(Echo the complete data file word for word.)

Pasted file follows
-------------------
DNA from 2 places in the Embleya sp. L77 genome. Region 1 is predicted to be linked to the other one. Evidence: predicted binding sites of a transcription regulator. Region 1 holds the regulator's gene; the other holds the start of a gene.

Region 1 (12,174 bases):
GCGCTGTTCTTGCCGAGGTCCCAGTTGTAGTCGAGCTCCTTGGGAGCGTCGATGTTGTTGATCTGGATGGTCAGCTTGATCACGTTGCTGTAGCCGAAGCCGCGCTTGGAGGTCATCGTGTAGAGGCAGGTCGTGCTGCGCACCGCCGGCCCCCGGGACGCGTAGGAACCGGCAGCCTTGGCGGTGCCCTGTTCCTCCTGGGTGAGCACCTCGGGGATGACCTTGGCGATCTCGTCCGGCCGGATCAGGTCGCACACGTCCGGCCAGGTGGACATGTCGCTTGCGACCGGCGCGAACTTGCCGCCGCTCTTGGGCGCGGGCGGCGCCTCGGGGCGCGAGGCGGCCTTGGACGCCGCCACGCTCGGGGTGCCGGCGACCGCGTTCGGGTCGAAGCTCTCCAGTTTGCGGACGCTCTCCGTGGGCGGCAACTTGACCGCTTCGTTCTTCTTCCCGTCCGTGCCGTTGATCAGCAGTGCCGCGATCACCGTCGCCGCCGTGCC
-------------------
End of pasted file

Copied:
DNA from 2 places in the Embleya sp. L77 genome. Region 1 is predicted to be linked to the other one. Evidence: predicted binding sites of a transcription regulator. Region 1 holds the regulator's gene; the other holds the start of a gene.

Region 1 (12,174 bases):
GCGCTGTTCTTGCCGAGGTCCCAGTTGTAGTCGAGCTCCTTGGGAGCGTCGATGTTGTTGATCTGGATGGTCAGCTTGATCACGTTGCTGTAGCCGAAGCCGCGCTTGGAGGTCATCGTGTAGAGGCAGGTCGTGCTGCGCACCGCCGGCCCCCGGGACGCGTAGGAACCGGCAGCCTTGGCGGTGCCCTGTTCCTCCTGGGTGAGCACCTCGGGGATGACCTTGGCGATCTCGTCCGGCCGGATCAGGTCGCACACGTCCGGCCAGGTGGACATGTCGCTTGCGACCGGCGCGAACTTGCCGCCGCTCTTGGGCGCGGGCGGCGCCTCGGGGCGCGAGGCGGCCTTGGACGCCGCCACGCTCGGGGTGCCGGCGACCGCGTTCGGGTCGAAGCTCTCCAGTTTGCGGACGCTCTCCGTGGGCGGCAACTTGACCGCTTCGTTCTTCTTCCCGTCCGTGCCGTTGATCAGCAGTGCCGCGATCACCGTCGCCGCCGTGCC